Imagine holding the information of the entire world. Now imagine storing that data and preserving it for a million years. Freaking out yet? Well, now what would you say if I said that all that information could be stored for a million freaking years in a time capsule? Not a big one- tiny, you could say.
Our conventional hard drives stores up to, well, a terabyte of data or two? What would you say if I say that this very capsule could store data so much as billions of terabytes? What if I say that it is possible to code DNA so that it could store such vast amount of information?
Freak out no more – such hard drive fabricated from DNA has been built. Before I leave you to freak out over its possible implications which are tremendously huge, here’s some awesome stuff. Basically, scientists always knew that DNA is perfect for storing information. Theoretically, one gram of DNA can store about 455 Exabytes (one Exabyte is equivalent to one billion gigabytes). This space is enough to store whole of Wikipedia and Facebook. How cool is that?
Interestingly, storing information on DNA is quite simple. One simply has to program the A and C base pairs of DNA as a binary ‘0’, and the T and G as a ‘1’. The question is, how long would the data be stored?
In 2013, scientists managed to sequence genetic code in 700,000-year-old bones of a horse. The problem is the storage of the code. The conditions of storage must be well defined. Otherwise, on exposure to the environment, it can change and breakdown. Recently another type of data storage method was being talked about- the IBM’s racetrack memory to kill the hard drive it invented.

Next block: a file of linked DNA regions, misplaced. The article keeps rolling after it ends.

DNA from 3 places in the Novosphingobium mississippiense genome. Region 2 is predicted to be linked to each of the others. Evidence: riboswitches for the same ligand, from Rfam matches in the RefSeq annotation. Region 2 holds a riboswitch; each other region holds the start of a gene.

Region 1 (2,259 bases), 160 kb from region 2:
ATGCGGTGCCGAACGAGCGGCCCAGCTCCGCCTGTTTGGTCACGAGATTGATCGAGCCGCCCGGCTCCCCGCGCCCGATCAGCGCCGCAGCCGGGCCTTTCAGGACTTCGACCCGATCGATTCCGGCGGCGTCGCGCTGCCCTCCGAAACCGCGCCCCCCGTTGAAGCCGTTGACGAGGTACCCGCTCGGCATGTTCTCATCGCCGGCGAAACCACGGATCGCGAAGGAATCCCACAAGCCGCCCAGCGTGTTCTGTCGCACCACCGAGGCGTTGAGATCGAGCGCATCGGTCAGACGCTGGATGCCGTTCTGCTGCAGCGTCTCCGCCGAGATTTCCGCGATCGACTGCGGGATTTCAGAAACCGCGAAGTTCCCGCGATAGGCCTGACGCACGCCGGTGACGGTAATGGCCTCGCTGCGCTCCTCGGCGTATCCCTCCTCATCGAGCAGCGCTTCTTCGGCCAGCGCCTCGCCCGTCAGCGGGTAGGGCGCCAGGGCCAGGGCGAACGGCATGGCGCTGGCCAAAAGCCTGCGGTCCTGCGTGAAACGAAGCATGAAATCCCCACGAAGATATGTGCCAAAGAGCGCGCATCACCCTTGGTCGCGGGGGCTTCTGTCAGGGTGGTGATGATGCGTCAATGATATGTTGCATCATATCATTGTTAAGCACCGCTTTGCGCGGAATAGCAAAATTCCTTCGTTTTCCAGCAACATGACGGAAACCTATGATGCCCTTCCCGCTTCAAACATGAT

In order to do that, scientists encoded ‘Switzerland’s Federal Charter of 1921’ and ‘The Methods of Mechanical Theorems’ by Archimedes onto a DNA strand. That sums up to 83 kilobytes of data. These strands of DNA were then encapsulated into tiny glass spheres, about 10 nanometers in diameter. Then this glass packaging was compared to other methods of packaging by subjecting each package to temperature conditions about 60 to 70 degree Celsius-conditions that replicated the chemical degradation that would usually occur over hundreds of years, all crammed into a few destructive weeks.
Even after this sped-up degradation process, it was found that the DNA inside the glass spheres could be recovered using a simple fluoride solution. The data could still be read. The glass spheres in this case worked pretty much like fossilized bones.
It is predicted that the data on the DNA strand could be preserved for more than a million years provided it is stored below -18 degrees Celsius. It could be stored for more than a thousand years if stored below 10 degrees at specific conditions.
The major setback to this DNA hard drive is its cost- one hard drive could be as expensive as $1500. Researchers and scientists are already storing data into these DNA hard drives. And the band OK Go are also storing their records in it.
I wonder if you can handle the overwhelming awesomeness when you realize that the whole of Wikipedia and Facebook could be stored in one small time capsule.